Dale Bailey, The Resurrection Man's Legacy and Other Stories
(Golden Gryphon Press Nov 2003)
Bailey’s remarkable talent for literary fantasy is showcased in this first collection, with 11 diverse and poignant stories. Bailey provides insightful comments on the writing of each.
Stephen Baxter, Coalescent
(Ballantine Del Rey Dec 2003)
The "Destiny’s Children" trilogy starts compellingly in this first volume as it follows a family from the fall of the Roman Empire to the present, with hints tying it to Baxter’s Xeelee universe. Powerful historical detail and a human scale help make this Baxter’s "most unified and fully realized novel as a novel in years." [Gary K. Wolfe]
John Berkey & Jane Frank, The Art of John Berkey
(Paper Tiger Oct 2003)
Dramatic spaceships are what he’s best known for in the SF field, but Berkey’s work encompasses much more, as demonstrated in this powerful collection of works that includes historical paintings, contemporary work, landscapes, surreal personal works, and (of course) spaceships.
Mark Budz, Clade
(Bantam Spectra Dec 2003)
An outsider pursues the American Dream and finds politicorp corruption in this gritty near-future thriller set in a world where everything is genetically engineered. A thought-provoking and promising first novel.
Avram Davidson, edited by Grania Davis & Henry Wessells, ¡Limekiller!
(Old Earth Books Oct 2003)
Davidson’s eclectic wit and superb storytelling are displayed in this standout collection of six stories featuring the adventures of Jack Limekiller in a tiny South American country where times and cultures mix. "A major book by a writer at the height of his powers that should have been published during his lifetime, but wasn’t." [Jonathan Strahan]
Cornelia Funke, Inkheart
(Chicken House Oct 2003)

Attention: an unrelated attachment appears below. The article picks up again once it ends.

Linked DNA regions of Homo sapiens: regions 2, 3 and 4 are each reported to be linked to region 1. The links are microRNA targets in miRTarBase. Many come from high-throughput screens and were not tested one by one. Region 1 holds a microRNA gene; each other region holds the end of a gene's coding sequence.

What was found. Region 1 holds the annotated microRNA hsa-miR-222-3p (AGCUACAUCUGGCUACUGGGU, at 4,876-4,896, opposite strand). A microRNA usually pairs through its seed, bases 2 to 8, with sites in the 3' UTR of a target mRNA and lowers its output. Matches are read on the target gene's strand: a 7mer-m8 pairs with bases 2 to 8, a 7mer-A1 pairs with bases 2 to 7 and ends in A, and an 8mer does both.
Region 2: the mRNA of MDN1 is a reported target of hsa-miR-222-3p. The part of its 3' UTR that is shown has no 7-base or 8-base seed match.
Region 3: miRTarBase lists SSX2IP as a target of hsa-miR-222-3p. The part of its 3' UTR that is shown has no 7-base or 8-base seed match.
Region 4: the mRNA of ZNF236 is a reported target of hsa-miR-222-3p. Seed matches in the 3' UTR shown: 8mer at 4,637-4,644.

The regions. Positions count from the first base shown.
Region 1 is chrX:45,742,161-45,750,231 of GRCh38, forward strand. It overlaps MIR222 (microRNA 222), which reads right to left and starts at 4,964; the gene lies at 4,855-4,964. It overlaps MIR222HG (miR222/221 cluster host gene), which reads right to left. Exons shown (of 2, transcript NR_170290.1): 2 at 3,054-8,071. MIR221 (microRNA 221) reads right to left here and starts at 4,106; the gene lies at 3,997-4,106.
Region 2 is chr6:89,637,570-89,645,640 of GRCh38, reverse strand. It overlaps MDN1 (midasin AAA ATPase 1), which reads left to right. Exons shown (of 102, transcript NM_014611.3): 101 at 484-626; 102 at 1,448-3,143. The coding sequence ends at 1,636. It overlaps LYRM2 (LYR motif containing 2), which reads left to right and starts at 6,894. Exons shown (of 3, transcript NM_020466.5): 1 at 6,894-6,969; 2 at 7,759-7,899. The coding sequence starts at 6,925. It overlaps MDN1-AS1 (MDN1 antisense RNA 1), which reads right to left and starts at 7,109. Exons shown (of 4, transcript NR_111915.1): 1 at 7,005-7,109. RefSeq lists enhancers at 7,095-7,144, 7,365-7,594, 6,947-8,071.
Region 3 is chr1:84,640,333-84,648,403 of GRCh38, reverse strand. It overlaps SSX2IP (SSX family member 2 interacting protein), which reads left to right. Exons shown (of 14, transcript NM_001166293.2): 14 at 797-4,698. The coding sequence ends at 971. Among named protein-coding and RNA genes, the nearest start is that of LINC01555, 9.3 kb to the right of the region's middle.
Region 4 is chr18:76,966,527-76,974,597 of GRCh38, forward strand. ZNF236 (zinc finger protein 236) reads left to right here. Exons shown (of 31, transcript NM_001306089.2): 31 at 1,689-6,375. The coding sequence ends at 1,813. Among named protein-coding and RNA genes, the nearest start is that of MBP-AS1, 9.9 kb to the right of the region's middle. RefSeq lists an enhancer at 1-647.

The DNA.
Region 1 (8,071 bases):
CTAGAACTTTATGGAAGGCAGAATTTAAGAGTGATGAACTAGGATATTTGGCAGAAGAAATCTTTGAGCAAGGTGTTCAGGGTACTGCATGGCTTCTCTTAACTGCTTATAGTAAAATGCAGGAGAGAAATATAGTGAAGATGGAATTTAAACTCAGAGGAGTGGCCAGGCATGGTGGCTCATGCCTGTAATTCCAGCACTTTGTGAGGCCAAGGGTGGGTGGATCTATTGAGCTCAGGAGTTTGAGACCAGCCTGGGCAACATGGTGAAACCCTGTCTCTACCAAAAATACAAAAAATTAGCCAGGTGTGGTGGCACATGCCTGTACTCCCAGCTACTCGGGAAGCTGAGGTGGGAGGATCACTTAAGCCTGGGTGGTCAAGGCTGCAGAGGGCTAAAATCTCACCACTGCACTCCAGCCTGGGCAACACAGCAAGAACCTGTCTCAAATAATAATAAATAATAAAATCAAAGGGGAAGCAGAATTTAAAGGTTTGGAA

A bookbinder discovers he has the ability to bring literary characters to life, and ends up on the run from a particularly vicious villain. A thrilling young-adult fantasy with interesting ideas about books and fiction.
Glen Hirshberg, The Two Sams
(Carroll & Graf Oct 2003)
This ghost-story collection has "five of the best novellas I’ve seen together...touched by the supernatural yet rooted in human nature, as convincing as they are disturbing." [Faren C. Miller]
Sarah A. Hoyt, Any Man So Daring
(Ace Nov 2003)
William Shakespeare returns in the third novel in the fantasy trilogy begun in Ill Met by Moonlight. Seeking his missing son, Shakespeare ends up in Faerie, caught up in a decidedly different version of The Tempest full of Shakespearean references and witty prose.
Stephen Jones, ed., The Mammoth Book of Best New Horror: Volume Fourteen
(Carroll & Graf Nov 2003)
The annual "year’s best" horror anthology returns with 20 stories, an overview of the year 2002 in horror by Jones, and a necrology by Jones and Kim Newman.
Katherine Kurtz, In the King's Service
(Ace Nov 2003)
A new trilogy in the popular "Deryni" fantasy series begins, set in the years before "The Chronicles of the Deryni", during the reign of King Donal (grandfather of Kelson).
Tanith Lee, Venus Preserved
(Overlook Press Nov 2003)
The "Secret Books of Venus" series set in an alternate Venice moves into the far future with this extravagantly fantastical fourth and final volume.
Jack McDevitt, Omega
(Ace Nov 2003)
Priscilla Hutchins returns for the grand finale of the cosmic-mystery sequence begun in The Engines of God, as humans scramble to find a way to help a newly discovered alien culture threatened by an omega cloud.
Audrey Niffenegger, The Time Traveler's Wife
(MacAdam/Cage Sep 2003)
This first novel from an obscure publisher has been making waves with its tale of a relationship between a woman and a "chrono-impaired" man who uncontrollably travels through time, meeting her and himself at various ages. A sophisticated and strange love story that makes innovative use of an old SF trope.
Michael Marshall Smith, More Tomorrow & Other Stories
(Earthling Publications Oct 2003)
This collection gathers 30 of Smith’s best stories, four new, from a brilliant storyteller hailed as one of the best and most distinctive voices in British horror.
Theodore Sturgeon, edited by Paul Williams, And Now the News...: The Complete Stories of Theodore Sturgeon, Volume IX
(North Atlantic Books May 2003)
This latest collection of fiction covers 1956-57, when Sturgeon wrote some of his best work. Paul Williams provides his usual informative story notes, including the revelation that two of the stories were actually written with the help of Robert A. Heinlein.
Jo Walton, Tooth and Claw
(Tor Nov 2003)
Take a Victorian novel in the style of Trollope about a family arguing over a will and religion - then cast it with dragons, in a draconic world full of appropriate manners, customs, and snobbery. A dragon fantasy that truly stands out from all others.